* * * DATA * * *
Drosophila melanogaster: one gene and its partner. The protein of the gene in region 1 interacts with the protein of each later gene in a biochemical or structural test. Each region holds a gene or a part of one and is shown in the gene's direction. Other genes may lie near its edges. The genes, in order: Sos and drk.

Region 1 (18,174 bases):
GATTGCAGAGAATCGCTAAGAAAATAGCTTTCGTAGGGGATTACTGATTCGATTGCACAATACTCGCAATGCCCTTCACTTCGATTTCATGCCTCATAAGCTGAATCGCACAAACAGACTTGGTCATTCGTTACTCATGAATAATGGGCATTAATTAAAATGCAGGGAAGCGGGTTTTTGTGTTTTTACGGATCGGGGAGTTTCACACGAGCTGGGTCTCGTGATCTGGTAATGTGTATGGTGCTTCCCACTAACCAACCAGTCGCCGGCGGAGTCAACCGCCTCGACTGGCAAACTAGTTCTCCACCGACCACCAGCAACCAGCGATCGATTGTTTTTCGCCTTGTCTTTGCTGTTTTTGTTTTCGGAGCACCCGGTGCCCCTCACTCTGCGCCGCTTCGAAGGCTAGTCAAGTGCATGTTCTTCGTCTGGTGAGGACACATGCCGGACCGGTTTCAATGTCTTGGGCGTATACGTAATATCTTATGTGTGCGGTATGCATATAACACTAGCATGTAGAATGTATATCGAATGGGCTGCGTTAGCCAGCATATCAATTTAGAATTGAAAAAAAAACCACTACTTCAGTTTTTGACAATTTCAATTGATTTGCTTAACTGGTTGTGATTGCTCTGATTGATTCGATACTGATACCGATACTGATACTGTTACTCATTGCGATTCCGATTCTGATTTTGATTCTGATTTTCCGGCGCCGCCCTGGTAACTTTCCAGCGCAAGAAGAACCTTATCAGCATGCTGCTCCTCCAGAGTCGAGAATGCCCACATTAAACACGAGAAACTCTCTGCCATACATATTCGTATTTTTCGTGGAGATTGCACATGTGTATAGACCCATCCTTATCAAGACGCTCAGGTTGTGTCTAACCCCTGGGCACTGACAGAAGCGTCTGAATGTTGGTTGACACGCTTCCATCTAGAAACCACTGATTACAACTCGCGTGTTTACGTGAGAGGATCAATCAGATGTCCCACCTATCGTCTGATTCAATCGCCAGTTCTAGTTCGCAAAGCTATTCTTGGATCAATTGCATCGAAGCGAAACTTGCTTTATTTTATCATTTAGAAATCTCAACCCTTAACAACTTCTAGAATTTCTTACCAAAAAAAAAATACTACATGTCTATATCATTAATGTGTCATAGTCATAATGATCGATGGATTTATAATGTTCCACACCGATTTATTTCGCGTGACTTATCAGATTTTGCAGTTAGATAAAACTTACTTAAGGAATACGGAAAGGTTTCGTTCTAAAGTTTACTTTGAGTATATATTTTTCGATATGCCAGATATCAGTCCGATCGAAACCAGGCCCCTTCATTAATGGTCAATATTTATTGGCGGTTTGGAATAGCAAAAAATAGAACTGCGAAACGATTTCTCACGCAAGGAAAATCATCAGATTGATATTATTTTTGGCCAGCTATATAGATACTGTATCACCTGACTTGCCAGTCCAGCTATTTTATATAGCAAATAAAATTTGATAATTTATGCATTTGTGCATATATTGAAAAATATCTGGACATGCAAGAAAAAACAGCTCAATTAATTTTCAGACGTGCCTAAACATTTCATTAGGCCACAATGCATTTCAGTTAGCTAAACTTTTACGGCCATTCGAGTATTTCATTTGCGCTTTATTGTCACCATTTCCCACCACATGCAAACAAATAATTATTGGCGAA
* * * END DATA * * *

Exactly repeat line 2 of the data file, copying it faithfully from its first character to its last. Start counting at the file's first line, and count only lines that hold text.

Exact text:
Region 1 (18,174 bases):